Five years ago, in the midst of manufacturing delays and other issues plaguing Tesla’s planned Model 3 launch, Musk is said to have had a phone call with Tim Cook during which the Apple (AAPL) CEO proposed buying Tesla. Musk said he’d do it, but on one condition: “I’m CEO.” It reportedly took Cook a moment to realize Musk meant taking his job.That’s according to a Los Angeles Times review of “Power Play: Tesla, Elon Musk and the Bet of the Century,” a forthcoming book by Wall Street Journal reporter Tim Higgins, who covers Apple (AAPL), Tesla (TSLA) and other tech companies. The review, published Friday, adds that Cook reportedly responded to Musk with an expletive and hung up the phone. For their part, Musk and Cook have denied ever speaking to one another. In December, Musk revealed on Twitter that he had considered selling Tesla to Apple but said he never actually talked with Cook. Replying to a report about Apple’s plans to release a battery-powered, mass-market automobile, Musk said he reached out to Cook during the “darkest days of the Model 3 program” about acquiring Tesla “for 1/10 of our current value.” “He refused to take the meeting,” Musk said. Musk also denied that the interaction described in the book happened in a tweet on Friday, following the publication of the book review. “Cook & I have never spoken or written to each other ever,” Musk said, adding that he had once requested a meeting with Cook to discuss Apple buying Tesla, but that it didn’t happen and “there were no conditions of acquisition proposed whatsoever.”Higgins, the author, responded to Musk’s Friday tweet saying the Tesla founder was given “plenty of opportunities” to comment on the anecdote. “This anecdote comes from Musk’s own account of the conversation, according to people who heard the retelling at the time,” Higgins tweeted. When asked about the book’s claims, Apple directed CNN Business to an April interview Cook did with reporter Kara Swisher, who asked about Musk saying he refused a meeting. “You know,” Cook responded, “I’ve never spoken to Elon, although I have great admiration and respect for the company he’s built.” Musk and Cook were photographed sitting near one another — with only Oracle (ORCL) CEO Safra Catz between them — in a meeting with former President Donald Trump in December 2016. It’s unclear if the two spoke.”Power Play” is set to be released on August 3.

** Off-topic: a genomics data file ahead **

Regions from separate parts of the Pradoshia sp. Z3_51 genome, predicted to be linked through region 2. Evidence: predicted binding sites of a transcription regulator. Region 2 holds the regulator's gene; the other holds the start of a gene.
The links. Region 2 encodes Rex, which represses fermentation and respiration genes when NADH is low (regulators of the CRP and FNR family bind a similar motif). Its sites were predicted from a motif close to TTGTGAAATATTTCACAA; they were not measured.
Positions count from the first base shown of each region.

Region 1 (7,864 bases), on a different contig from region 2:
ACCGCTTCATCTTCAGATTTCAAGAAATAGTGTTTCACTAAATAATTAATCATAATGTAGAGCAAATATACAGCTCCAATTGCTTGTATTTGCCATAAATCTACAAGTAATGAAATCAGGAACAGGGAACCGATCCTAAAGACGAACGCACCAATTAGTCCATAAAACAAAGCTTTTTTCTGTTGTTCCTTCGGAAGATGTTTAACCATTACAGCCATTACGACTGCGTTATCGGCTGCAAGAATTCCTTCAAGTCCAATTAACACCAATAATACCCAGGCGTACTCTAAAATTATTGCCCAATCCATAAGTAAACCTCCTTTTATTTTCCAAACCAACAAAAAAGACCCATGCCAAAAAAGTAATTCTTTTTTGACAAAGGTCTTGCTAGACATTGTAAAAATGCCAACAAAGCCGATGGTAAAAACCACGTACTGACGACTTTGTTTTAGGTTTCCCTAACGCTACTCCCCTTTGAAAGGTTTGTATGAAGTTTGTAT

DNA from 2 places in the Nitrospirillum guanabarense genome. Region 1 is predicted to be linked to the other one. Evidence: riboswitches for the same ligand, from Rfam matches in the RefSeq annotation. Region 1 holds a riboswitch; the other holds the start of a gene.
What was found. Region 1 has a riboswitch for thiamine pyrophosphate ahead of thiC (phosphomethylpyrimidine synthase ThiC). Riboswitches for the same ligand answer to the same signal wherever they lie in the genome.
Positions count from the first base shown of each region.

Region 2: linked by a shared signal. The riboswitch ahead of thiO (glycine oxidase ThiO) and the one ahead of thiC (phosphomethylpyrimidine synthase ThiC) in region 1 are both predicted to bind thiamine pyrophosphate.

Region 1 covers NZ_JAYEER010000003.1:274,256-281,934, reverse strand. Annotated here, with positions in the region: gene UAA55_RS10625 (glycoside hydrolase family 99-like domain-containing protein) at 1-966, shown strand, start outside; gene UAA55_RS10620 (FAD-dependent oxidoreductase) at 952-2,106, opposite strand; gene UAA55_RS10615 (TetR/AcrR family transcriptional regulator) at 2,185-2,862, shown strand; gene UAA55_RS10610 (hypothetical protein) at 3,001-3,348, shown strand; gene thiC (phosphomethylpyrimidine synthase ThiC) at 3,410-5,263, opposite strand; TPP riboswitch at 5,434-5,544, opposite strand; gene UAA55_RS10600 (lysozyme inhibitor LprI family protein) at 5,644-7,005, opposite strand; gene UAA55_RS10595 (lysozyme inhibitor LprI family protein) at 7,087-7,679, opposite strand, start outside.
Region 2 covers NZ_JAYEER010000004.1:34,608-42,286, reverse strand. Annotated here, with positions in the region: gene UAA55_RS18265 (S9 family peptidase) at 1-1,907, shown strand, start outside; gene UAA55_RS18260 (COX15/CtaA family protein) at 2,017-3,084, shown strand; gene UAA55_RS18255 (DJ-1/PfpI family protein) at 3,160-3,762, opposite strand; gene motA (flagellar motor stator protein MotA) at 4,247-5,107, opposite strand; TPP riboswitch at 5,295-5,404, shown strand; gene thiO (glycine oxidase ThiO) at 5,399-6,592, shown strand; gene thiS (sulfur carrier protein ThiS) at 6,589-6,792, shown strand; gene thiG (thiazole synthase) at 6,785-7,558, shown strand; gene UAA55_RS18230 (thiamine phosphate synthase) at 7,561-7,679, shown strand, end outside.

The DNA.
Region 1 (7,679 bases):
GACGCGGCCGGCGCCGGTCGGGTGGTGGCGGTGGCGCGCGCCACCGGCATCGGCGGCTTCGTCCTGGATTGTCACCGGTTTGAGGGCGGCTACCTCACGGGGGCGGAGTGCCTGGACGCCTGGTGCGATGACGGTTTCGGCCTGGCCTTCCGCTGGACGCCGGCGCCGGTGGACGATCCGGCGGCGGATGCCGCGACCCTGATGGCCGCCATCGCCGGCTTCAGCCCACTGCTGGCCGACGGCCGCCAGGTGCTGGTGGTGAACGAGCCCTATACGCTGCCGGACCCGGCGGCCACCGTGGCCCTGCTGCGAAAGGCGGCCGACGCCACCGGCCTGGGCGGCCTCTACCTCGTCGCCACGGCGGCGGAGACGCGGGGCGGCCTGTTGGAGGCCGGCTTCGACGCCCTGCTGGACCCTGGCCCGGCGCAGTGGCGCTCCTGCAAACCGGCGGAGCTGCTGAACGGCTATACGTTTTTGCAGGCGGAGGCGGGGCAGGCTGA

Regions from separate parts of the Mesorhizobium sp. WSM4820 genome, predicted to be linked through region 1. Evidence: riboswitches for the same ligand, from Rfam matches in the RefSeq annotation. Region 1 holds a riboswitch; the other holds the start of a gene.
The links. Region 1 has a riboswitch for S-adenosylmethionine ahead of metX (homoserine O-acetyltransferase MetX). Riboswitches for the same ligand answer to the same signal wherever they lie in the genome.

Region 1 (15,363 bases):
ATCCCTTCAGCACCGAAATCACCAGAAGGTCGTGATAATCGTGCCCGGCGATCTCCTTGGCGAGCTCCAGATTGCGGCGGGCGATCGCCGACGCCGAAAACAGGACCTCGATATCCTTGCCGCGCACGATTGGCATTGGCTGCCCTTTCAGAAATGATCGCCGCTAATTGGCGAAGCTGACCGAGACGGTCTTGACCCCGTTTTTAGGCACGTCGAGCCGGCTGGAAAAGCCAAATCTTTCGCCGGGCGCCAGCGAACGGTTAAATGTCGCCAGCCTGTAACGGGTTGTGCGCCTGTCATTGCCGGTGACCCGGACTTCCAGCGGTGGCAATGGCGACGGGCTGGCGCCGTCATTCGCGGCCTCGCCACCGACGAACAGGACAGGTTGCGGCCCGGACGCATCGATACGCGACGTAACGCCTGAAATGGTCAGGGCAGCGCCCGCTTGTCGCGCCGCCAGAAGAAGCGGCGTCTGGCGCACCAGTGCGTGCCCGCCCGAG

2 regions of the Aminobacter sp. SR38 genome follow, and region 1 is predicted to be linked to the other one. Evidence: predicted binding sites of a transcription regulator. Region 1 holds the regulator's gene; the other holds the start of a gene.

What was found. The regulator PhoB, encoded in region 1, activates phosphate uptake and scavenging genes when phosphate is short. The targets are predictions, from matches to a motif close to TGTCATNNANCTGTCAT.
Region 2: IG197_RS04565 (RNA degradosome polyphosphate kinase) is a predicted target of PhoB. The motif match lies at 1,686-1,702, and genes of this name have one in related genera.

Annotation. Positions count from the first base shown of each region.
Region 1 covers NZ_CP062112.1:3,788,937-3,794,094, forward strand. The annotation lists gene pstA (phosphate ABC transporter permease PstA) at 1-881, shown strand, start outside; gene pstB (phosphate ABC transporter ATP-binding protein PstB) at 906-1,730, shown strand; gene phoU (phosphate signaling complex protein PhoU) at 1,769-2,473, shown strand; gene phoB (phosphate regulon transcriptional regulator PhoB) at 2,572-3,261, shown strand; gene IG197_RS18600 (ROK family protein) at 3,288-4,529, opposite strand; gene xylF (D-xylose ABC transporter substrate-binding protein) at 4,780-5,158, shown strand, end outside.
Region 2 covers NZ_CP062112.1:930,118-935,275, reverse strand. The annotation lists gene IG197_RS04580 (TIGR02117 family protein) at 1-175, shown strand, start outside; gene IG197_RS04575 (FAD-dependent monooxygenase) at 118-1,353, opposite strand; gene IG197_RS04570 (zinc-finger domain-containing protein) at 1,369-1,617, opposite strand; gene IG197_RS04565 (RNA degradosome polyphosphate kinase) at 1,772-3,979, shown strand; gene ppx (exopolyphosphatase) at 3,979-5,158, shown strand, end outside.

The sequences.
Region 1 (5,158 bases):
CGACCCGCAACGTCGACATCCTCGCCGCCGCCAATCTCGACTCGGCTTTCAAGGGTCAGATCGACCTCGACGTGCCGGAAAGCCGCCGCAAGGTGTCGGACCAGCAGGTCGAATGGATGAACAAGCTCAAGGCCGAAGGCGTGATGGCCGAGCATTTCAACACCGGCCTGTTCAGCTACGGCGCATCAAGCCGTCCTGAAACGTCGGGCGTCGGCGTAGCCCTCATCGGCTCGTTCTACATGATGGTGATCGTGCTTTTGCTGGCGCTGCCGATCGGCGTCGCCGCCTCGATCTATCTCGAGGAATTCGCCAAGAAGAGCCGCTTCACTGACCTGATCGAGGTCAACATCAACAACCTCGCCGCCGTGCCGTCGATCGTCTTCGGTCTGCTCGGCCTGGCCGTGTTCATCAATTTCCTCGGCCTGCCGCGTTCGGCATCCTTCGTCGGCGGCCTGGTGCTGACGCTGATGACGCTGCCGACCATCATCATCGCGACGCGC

The fine was imposed on July 16 and disclosed Friday in a financial filing. It is the largest in the law’s three-year history, followed by Google’s 2019 fine of €50 million.Regulators said Amazon’s processing of personal data didn’t comply with GDPR requirements, and the company acknowledged it has been ordered to change its business practices. Amazon said the regulatory decision was “without merit” and added that it plans to “defend ourselves vigorously in this matter.””The decision relating to how we show customers relevant advertising relies on subjective and untested interpretations of European privacy law, and the proposed fine is entirely out of proportion with even that interpretation,” the company said.The penalty for the alleged violation was imposed by data regulators in Luxembourg, where Amazon has its European headquarters. A spokesperson for the Luxembourg data authority, CNPD, declined to comment, citing the ongoing nature of the legal proceeding.The fine marks the latest example of European regulators zeroing in on Big Tech. Officials in Europe and the UK have increasingly been scrutinizing the business practices of companies including Amazon, Apple (AAPL), Facebook (FB) and Google (GOOG) amid allegations they have harmed competition and abused consumer privacy. GDPR, or the General Data Protection Regulation, seeks to rein in how digital platforms use consumer data and to regulate data breaches.In a further statement to CNN Business, Amazon said customer information had not been leaked or exposed. “Maintaining the security of our customers’ information and their trust are top priorities,” the statement said. “There has been no data breach, and no customer data has been exposed to any third party. These facts are undisputed.”Under the EU’s privacy law, violations can carry penalties of up to €20 million or 4% of a company’s global revenue, whichever is higher.